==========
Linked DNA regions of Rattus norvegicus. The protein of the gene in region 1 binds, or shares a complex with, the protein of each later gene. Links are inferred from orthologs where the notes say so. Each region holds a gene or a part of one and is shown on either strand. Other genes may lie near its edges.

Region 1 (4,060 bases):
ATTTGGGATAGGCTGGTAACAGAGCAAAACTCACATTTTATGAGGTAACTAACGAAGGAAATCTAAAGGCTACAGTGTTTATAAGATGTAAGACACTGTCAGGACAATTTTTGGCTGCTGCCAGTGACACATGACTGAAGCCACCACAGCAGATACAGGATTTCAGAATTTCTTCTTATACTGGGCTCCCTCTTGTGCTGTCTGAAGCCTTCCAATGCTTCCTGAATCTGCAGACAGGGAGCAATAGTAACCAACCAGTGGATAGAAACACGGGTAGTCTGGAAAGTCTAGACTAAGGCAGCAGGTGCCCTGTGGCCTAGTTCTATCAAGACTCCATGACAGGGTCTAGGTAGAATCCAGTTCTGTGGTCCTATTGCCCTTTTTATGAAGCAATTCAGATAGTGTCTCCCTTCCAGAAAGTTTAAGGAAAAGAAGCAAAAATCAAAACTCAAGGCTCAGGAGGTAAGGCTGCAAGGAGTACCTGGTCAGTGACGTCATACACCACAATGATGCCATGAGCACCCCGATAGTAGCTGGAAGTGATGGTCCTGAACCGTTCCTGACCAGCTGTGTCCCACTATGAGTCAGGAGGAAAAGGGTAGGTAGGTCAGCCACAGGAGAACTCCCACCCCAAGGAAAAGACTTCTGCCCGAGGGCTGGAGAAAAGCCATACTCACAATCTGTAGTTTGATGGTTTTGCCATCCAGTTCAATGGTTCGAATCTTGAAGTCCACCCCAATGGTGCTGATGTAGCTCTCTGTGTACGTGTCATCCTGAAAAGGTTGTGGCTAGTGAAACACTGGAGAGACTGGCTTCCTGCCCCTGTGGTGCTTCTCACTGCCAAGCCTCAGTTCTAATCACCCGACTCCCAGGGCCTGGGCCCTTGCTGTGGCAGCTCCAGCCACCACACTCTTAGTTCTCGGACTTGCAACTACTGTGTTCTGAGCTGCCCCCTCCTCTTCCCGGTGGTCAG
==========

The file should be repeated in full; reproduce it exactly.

Linked DNA regions of Rattus norvegicus. The protein of the gene in region 1 binds, or shares a complex with, the protein of each later gene. Links are inferred from orthologs where the notes say so. Each region holds a gene or a part of one and is shown on either strand. Other genes may lie near its edges.

Region 1 (4,060 bases):
ATTTGGGATAGGCTGGTAACAGAGCAAAACTCACATTTTATGAGGTAACTAACGAAGGAAATCTAAAGGCTACAGTGTTTATAAGATGTAAGACACTGTCAGGACAATTTTTGGCTGCTGCCAGTGACACATGACTGAAGCCACCACAGCAGATACAGGATTTCAGAATTTCTTCTTATACTGGGCTCCCTCTTGTGCTGTCTGAAGCCTTCCAATGCTTCCTGAATCTGCAGACAGGGAGCAATAGTAACCAACCAGTGGATAGAAACACGGGTAGTCTGGAAAGTCTAGACTAAGGCAGCAGGTGCCCTGTGGCCTAGTTCTATCAAGACTCCATGACAGGGTCTAGGTAGAATCCAGTTCTGTGGTCCTATTGCCCTTTTTATGAAGCAATTCAGATAGTGTCTCCCTTCCAGAAAGTTTAAGGAAAAGAAGCAAAAATCAAAACTCAAGGCTCAGGAGGTAAGGCTGCAAGGAGTACCTGGTCAGTGACGTCATACACCACAATGATGCCATGAGCACCCCGATAGTAGCTGGAAGTGATGGTCCTGAACCGTTCCTGACCAGCTGTGTCCCACTATGAGTCAGGAGGAAAAGGGTAGGTAGGTCAGCCACAGGAGAACTCCCACCCCAAGGAAAAGACTTCTGCCCGAGGGCTGGAGAAAAGCCATACTCACAATCTGTAGTTTGATGGTTTTGCCATCCAGTTCAATGGTTCGAATCTTGAAGTCCACCCCAATGGTGCTGATGTAGCTCTCTGTGTACGTGTCATCCTGAAAAGGTTGTGGCTAGTGAAACACTGGAGAGACTGGCTTCCTGCCCCTGTGGTGCTTCTCACTGCCAAGCCTCAGTTCTAATCACCCGACTCCCAGGGCCTGGGCCCTTGCTGTGGCAGCTCCAGCCACCACACTCTTAGTTCTCGGACTTGCAACTACTGTGTTCTGAGCTGCCCCCTCCTCTTCCCGGTGGTCAG